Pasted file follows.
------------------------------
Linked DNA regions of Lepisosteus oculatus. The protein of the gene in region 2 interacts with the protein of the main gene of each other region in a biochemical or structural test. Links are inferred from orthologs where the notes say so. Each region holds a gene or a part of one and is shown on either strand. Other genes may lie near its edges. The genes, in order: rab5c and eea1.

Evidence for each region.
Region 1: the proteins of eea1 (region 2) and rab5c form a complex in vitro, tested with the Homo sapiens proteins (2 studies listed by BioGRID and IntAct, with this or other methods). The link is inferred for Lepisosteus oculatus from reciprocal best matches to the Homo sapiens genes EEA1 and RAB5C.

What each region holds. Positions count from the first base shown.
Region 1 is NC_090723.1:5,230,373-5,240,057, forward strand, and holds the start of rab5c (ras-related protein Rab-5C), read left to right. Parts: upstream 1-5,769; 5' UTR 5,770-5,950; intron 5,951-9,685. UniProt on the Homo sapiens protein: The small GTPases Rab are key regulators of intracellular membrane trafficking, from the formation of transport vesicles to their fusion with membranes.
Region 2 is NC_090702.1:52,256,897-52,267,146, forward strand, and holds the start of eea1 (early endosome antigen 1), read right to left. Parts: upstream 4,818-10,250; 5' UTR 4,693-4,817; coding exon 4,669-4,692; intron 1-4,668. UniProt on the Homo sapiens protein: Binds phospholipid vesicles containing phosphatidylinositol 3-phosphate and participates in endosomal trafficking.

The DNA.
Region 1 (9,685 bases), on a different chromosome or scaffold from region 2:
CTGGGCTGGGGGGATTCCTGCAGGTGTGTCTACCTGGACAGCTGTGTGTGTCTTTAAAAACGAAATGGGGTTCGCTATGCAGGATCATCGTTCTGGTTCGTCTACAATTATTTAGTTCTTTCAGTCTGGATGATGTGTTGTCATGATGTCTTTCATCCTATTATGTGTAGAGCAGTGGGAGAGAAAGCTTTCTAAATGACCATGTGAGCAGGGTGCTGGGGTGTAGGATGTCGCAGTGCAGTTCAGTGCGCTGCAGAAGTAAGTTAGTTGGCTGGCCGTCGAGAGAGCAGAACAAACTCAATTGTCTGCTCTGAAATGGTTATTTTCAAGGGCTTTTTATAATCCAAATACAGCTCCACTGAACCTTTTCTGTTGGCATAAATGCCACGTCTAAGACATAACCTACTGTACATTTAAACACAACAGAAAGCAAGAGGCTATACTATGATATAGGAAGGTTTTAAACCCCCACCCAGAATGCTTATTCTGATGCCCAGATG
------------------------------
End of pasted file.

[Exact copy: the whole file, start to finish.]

Linked DNA regions of Lepisosteus oculatus. The protein of the gene in region 2 interacts with the protein of the main gene of each other region in a biochemical or structural test. Links are inferred from orthologs where the notes say so. Each region holds a gene or a part of one and is shown on either strand. Other genes may lie near its edges. The genes, in order: rab5c and eea1.

Evidence for each region.
Region 1: the proteins of eea1 (region 2) and rab5c form a complex in vitro, tested with the Homo sapiens proteins (2 studies listed by BioGRID and IntAct, with this or other methods). The link is inferred for Lepisosteus oculatus from reciprocal best matches to the Homo sapiens genes EEA1 and RAB5C.

What each region holds. Positions count from the first base shown.
Region 1 is NC_090723.1:5,230,373-5,240,057, forward strand, and holds the start of rab5c (ras-related protein Rab-5C), read left to right. Parts: upstream 1-5,769; 5' UTR 5,770-5,950; intron 5,951-9,685. UniProt on the Homo sapiens protein: The small GTPases Rab are key regulators of intracellular membrane trafficking, from the formation of transport vesicles to their fusion with membranes.
Region 2 is NC_090702.1:52,256,897-52,267,146, forward strand, and holds the start of eea1 (early endosome antigen 1), read right to left. Parts: upstream 4,818-10,250; 5' UTR 4,693-4,817; coding exon 4,669-4,692; intron 1-4,668. UniProt on the Homo sapiens protein: Binds phospholipid vesicles containing phosphatidylinositol 3-phosphate and participates in endosomal trafficking.

The DNA.
Region 1 (9,685 bases), on a different chromosome or scaffold from region 2:
CTGGGCTGGGGGGATTCCTGCAGGTGTGTCTACCTGGACAGCTGTGTGTGTCTTTAAAAACGAAATGGGGTTCGCTATGCAGGATCATCGTTCTGGTTCGTCTACAATTATTTAGTTCTTTCAGTCTGGATGATGTGTTGTCATGATGTCTTTCATCCTATTATGTGTAGAGCAGTGGGAGAGAAAGCTTTCTAAATGACCATGTGAGCAGGGTGCTGGGGTGTAGGATGTCGCAGTGCAGTTCAGTGCGCTGCAGAAGTAAGTTAGTTGGCTGGCCGTCGAGAGAGCAGAACAAACTCAATTGTCTGCTCTGAAATGGTTATTTTCAAGGGCTTTTTATAATCCAAATACAGCTCCACTGAACCTTTTCTGTTGGCATAAATGCCACGTCTAAGACATAACCTACTGTACATTTAAACACAACAGAAAGCAAGAGGCTATACTATGATATAGGAAGGTTTTAAACCCCCACCCAGAATGCTTATTCTGATGCCCAGATG